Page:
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The Tragedy of Liz Truss

An abortive premiership, then an abortive comeback, now a conventional financier’s turn at the helm: British politics is technicolor and tragicomic.

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In his suicide note, “Football Season Is Over,” Hunter S. Thompson diagnosed himself: “No More Games. No More Bombs.… No More Fun.… I am always bitchy. No Fun—for anybody.” Across the pond football is soccer, but a season is over.

Cheap thrills for those intent on demonstrating that chivalry is in fact dead, the live demolition of British Prime Minister Liz Truss was to this observer no more comfortable or noble than a vivisection. Truss, who resigned after less than two months in power, was sent to politics’ abattoir about as cinematically and publicly as Hu Jintao at the Chinese Communist's Party Congress.

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Truss is a career politician, or was, and the most real kind, a former student politician. To see Truss rise to her level of incompetence (a blockish, but occasionally true heuristic) and her libertarian faith humiliated by the market itself was evocative of the Joker of Christopher Nolan’s films: “Even to a guy like me, that’s cold.” Incidentally, the Baffler magazine once categorized Nolan as “the last Tory director.”

The notorious Pedro Gonzalez of Chronicles magazine eulogized on Twitter: “Liz Truss was the ultimate conservative politician of a Western liberal democracy: she assumed most of the premises of the left around things like immigration and diversity while being insanely hawkish on foreign policy and pushing tax cuts. Just the worst.”

And, fair enough, that’s all pretty much true.

Lost, slightly, in that character-limited analysis is that Truss was the candidate of the British right in 2022: considered the right-ish alternative to Boris Johnson, and certainly the party faithful preference against Rishi Sunak, the financier’s financier and former chancellor of the Exchequer. That was why she won in the summer.

But the race to succeed Truss, now too apparently an abortive endeavor at least as far as a Johnson comeback goes, demonstrated the enigma of the Western right in the present: is it more statist than the establishment? (Yes.) Is it more libertarian than the establishment? (Also yes.)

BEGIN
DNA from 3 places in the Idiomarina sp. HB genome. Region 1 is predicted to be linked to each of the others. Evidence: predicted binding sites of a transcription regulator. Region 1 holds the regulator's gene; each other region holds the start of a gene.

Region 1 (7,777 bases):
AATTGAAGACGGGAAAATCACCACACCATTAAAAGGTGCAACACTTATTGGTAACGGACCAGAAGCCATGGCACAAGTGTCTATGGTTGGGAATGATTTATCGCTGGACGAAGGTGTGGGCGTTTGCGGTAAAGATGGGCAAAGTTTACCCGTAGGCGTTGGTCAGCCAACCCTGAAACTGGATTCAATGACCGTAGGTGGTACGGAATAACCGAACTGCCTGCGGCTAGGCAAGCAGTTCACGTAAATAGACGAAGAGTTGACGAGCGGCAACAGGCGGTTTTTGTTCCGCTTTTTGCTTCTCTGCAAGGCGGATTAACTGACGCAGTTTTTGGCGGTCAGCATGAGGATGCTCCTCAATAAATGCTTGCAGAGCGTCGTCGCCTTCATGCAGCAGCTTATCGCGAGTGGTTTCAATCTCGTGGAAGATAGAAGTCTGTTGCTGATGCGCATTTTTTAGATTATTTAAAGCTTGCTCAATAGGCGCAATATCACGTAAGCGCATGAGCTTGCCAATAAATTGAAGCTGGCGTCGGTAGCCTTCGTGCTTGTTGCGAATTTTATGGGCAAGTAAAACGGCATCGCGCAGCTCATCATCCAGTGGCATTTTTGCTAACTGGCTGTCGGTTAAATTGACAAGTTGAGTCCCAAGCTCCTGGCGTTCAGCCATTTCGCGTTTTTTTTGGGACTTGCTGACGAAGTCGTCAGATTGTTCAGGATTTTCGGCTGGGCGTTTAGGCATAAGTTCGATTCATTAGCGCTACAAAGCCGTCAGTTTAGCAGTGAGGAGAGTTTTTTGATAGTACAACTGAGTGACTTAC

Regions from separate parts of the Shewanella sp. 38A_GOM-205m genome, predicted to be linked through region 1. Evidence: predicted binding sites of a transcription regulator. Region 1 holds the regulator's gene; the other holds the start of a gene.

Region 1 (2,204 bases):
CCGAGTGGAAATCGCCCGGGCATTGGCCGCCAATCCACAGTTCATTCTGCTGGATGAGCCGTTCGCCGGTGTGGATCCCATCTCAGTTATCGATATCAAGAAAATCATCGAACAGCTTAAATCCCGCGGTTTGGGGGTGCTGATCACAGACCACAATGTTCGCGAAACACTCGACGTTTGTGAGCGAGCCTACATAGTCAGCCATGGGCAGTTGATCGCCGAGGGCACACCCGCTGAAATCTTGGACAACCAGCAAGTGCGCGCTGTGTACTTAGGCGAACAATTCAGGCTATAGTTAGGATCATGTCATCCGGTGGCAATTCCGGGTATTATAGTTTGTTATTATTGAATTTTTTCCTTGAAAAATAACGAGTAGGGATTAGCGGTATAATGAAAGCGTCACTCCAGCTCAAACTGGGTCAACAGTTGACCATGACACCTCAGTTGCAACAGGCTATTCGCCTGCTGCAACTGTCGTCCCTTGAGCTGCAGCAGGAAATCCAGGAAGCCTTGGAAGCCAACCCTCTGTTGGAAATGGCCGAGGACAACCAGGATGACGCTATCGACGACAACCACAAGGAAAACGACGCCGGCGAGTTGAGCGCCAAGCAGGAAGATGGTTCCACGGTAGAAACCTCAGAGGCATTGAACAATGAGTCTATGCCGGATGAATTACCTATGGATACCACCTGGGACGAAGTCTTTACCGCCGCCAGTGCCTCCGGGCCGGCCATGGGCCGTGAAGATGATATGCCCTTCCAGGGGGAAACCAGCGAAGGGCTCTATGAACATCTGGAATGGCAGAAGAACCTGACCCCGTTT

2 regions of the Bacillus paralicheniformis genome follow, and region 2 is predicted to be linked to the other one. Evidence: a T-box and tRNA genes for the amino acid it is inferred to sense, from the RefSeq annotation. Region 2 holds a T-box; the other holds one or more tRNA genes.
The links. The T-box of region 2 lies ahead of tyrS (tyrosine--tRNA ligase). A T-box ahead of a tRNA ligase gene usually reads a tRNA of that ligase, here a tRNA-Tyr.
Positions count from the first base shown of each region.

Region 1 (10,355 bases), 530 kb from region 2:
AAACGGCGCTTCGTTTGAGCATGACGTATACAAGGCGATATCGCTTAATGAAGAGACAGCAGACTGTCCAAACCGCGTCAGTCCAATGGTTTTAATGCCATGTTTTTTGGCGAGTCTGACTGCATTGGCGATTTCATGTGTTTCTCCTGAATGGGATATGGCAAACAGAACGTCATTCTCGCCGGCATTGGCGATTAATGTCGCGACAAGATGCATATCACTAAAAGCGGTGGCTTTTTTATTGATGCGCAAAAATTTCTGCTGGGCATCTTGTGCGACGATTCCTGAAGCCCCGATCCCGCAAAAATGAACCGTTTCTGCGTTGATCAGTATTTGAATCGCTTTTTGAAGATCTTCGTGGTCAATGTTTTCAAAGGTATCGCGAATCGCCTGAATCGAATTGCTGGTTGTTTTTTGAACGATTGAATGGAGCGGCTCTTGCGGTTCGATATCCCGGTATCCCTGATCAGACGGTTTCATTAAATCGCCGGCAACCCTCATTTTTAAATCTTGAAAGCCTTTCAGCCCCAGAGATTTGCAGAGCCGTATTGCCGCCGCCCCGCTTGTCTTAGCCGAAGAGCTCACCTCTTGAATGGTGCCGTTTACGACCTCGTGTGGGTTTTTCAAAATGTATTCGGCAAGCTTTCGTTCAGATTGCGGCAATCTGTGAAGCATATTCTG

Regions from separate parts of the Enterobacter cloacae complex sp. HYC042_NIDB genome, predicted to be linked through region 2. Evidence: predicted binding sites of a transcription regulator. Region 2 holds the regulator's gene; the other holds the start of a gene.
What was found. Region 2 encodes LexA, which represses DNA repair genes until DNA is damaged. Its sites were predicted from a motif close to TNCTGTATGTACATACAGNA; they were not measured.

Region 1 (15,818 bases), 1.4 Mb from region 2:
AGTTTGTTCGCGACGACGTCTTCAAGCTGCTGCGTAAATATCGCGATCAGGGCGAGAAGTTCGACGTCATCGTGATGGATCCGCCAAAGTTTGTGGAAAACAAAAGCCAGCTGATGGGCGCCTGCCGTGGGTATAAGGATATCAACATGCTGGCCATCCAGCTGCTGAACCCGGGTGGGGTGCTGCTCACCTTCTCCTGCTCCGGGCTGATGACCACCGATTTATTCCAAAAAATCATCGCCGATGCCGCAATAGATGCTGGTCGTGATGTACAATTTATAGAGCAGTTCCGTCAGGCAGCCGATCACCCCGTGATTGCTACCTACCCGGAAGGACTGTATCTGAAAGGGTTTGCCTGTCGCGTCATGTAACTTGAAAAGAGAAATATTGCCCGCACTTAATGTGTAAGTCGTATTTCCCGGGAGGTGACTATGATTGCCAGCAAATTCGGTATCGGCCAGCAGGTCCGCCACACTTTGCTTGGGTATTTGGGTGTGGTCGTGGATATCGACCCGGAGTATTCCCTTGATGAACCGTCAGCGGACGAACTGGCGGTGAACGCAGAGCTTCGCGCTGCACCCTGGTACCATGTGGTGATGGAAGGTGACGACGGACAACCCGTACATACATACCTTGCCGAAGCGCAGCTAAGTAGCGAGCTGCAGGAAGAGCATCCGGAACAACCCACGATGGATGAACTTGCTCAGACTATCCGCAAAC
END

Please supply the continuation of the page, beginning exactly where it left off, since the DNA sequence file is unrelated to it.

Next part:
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To self-plagiarize, I wrote on August 1: “Neither [Sunak nor Truss] is the exact Grenache=Syrah blend I’d reach for.… Still, Truss’s undead Thatcherism is the stuff of a low-trust society, or no society at all, as left-wing abominators so diagnose. It’s responsive to a world where even the almighty Dollar or Pound Sterling isn’t as reliable as it used to be. It’s a philosophy that wordlessly recognizes that permanent survival means having the knowledge that the knives are always out. Certainly, a British politician would know.”

Prescient stuff! Just not enough to save Truss.

I’m not alone in recognizing the weird politics and contradictions now at play here. The rising star Tom Harwood of GB News writes, of post-Boris, post-Truss Conservatives and likely Prime Minister Rishi Sunak: “Overwhelmingly likely now that tomorrow the Conservative Party will install a Thatcherite leader that the right of the party hates, after rejecting a Tory leader the left of the party hates.”

I wrote, too, in the summer that Truss was the relative double hawk of the pair—more hawkish than Sunak on both Russia and China. And argued that if pressed to choose, the anti-establishmentarian should select full hawk over full dove. Perhaps Sunak will broker peace in the East, but Sunak’s foreign policy is a Davos Set dove’s on China. The nature and threat of that country’s government to anyone not China should be plain to all after the culmination of its gangster conclave over the weekend.

The coming premiership of Sunak promises to be one of a man probably more interested in transporting himself, understandably, to California, than transforming an ex-empire in denial. I suspect he will last more than forty-five days. I also suspect he will lose narrowly and honorably to Keir Starmer and Labour in two years, something that I would not write of Truss or Johnson, who were high-risk-high-reward commodities both.

To filch from and butcher a witticism from British intelligence’s most famous alumnus: Competence is not enough.

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